NEWSLETTER: Busy Coordinating and Supporting Development

We are pleased to post another Newsletter, highlighting some of our development activities. This Newsletter provides information and photographs on the following.

  • Our Program Coordinator
  • Two Project Managers’ Meetings
  • The Satisfactory Reporting Rewards Program
  • The Small Additional Grants Program
  • Two Project Progress Reports with Photographs

Program Coordinator 

Louise NTIRANIGIRA is in her third year of serving as our part-time Program Coordinator for the Haley McCready Outreach and Development Fund. Louise was the top student among the first graduates of the Hope Africa University’s Community Development Master’s Program. Louise also works as Program Manager for the National Council of Churches of Burundi.

Louise NTIRANIGIRA, Program Coordinator

Louise has been quite busy this year. She has contributed to monitoring reporting, developing proposals, evaluating proposals, distributing money, monitoring money usage and organizing, conducting and reporting on two Project Managers’ Meetings. Thank you Louise.

International Women’s Day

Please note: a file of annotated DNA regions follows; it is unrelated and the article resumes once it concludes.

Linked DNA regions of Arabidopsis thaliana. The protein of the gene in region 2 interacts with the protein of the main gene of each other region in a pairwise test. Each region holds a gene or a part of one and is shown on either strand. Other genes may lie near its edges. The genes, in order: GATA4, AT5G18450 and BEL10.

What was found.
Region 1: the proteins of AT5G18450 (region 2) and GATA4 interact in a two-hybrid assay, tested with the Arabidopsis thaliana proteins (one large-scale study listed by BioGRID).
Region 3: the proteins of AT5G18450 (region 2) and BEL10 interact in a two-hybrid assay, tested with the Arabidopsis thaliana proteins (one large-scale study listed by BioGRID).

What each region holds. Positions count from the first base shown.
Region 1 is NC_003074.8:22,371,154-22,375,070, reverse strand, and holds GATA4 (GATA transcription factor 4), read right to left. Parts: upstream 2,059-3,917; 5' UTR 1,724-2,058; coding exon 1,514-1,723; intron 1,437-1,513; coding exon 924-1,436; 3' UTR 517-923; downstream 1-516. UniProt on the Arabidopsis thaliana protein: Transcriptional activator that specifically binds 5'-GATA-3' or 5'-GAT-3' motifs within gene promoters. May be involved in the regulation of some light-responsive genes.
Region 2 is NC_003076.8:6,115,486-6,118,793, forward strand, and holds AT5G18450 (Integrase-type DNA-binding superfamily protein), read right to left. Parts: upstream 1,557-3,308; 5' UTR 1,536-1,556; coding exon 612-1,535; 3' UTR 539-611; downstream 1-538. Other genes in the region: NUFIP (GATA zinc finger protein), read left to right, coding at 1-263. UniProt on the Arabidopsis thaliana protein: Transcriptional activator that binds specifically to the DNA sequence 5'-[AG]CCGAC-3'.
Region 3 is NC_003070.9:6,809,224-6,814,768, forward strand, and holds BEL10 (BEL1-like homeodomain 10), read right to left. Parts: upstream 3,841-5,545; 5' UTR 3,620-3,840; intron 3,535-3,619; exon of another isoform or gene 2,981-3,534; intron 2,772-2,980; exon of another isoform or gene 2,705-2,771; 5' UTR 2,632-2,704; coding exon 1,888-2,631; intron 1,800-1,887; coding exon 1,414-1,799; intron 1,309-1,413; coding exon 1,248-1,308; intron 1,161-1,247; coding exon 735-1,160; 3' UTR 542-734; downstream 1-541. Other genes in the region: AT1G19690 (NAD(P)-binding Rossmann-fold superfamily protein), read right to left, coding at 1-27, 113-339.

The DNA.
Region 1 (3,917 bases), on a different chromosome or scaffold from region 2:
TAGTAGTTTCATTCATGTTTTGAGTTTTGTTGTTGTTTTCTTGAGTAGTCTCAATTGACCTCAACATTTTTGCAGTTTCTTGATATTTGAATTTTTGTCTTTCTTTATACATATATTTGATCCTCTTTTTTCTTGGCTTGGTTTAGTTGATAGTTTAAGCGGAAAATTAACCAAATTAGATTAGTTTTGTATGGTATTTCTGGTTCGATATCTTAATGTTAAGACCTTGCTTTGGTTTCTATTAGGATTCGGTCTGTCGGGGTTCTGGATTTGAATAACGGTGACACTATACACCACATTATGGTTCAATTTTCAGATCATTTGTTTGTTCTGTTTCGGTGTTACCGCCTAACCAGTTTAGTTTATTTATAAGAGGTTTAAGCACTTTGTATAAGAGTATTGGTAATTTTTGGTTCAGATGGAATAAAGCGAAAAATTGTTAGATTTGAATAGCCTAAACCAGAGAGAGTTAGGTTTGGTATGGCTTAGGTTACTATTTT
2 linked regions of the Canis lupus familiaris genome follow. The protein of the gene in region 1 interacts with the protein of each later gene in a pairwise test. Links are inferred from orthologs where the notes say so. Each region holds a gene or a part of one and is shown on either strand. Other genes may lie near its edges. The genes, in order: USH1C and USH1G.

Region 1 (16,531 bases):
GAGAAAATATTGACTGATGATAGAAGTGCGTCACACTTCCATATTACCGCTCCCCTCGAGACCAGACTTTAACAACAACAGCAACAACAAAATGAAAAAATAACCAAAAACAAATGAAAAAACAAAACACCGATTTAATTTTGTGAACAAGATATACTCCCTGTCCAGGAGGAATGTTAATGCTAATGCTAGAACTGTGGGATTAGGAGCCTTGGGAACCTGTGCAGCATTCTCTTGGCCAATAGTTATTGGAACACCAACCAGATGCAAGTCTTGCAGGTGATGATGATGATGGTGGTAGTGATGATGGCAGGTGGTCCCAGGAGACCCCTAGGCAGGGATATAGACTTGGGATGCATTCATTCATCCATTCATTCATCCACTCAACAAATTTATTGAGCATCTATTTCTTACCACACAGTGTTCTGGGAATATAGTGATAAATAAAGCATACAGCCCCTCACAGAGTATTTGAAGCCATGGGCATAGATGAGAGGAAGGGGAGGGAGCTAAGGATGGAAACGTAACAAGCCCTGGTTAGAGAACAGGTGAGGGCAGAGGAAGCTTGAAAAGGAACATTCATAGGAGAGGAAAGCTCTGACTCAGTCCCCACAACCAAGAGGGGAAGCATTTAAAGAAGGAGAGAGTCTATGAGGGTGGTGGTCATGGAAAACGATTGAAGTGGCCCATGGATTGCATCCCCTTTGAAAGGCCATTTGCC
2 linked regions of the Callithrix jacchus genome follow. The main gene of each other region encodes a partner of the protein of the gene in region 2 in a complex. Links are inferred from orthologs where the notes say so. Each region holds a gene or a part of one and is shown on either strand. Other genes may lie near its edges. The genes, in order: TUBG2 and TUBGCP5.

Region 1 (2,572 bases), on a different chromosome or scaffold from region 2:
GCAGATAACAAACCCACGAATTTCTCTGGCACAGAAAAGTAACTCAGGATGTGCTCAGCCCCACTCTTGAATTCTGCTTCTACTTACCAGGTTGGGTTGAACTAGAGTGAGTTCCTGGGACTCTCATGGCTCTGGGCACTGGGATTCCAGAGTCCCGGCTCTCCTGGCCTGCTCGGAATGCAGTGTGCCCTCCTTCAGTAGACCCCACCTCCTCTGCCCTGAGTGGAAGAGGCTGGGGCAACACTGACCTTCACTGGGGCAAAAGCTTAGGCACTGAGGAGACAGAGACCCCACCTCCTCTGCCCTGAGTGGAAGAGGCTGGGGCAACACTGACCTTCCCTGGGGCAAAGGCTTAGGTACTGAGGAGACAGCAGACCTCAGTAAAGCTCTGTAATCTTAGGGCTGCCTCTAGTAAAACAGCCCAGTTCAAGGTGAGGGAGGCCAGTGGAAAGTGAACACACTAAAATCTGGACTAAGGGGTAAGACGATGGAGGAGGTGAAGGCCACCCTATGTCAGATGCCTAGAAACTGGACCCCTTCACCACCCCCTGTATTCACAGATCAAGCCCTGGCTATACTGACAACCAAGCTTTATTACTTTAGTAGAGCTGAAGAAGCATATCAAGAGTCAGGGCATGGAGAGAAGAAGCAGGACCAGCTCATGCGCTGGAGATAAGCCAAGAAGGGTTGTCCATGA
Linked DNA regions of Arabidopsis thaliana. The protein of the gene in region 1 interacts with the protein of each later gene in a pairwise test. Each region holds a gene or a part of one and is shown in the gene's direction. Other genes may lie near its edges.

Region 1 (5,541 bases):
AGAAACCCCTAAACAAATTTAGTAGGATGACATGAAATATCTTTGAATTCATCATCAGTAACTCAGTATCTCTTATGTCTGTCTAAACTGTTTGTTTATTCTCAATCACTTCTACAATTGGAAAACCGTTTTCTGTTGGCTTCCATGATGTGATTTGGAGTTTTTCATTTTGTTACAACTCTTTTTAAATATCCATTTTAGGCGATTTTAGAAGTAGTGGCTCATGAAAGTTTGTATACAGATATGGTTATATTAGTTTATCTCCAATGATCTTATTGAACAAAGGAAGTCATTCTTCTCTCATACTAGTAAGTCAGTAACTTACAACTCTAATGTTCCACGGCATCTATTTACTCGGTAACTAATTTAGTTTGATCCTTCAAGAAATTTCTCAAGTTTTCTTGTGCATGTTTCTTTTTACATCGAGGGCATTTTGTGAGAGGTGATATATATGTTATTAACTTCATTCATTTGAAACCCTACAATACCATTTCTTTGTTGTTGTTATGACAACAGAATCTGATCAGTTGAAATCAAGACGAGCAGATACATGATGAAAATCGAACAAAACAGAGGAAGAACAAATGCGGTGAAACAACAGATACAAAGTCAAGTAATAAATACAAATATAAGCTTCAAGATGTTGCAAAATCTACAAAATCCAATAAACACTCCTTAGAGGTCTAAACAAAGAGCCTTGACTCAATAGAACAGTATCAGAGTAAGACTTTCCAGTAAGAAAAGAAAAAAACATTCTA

On International Women’s Day I wrote to Louise.

Louise, It is a bit late to mention it to you and all of our other women but today is International Women’s Day. Hope you celebrate and enjoy! John

Louise wrote back quickly.

Thanks. We celebrated the whole day reflecting on the place and work of women in the development of the country (bolding added). Let me send some pictures of the ladies today. Along with my colleagues at work, we joined ceremonies organised by the Ministry of Gender.

Louise, Dressed for International Women’s Day
Louise’s Colleagues at the International Women’s Day Event

Perhaps next year we can do better; we can prompt our Project Managers to work with their beneficiaries, mainly women, and encourage them to recognize and celebrate International Women’s Day.

Project Managers’ Meetings

As Program Coordinator, Louise has organized two Project Managers’ Meetings this year. The first meeting was spent reviewing the reporting situation for 2020 and developing proposals for small grants.

Two years ago, the Haley McCready Outreach and Development Fund introduced two incentive programs; the Satisfactory Reporting Rewards Program and the Small Additional Grants Program. Both programs are designed as incentives for the Project Managers to report satisfactorily throughout each calendar year.

Each Project Manager who submits at least three satisfactory progress reports with action photographs within the previous year is entitled to a Satisfactory Reporting Reward. For 2020, the Reward amount was the Burundian franc equivalent of $30.00 USD.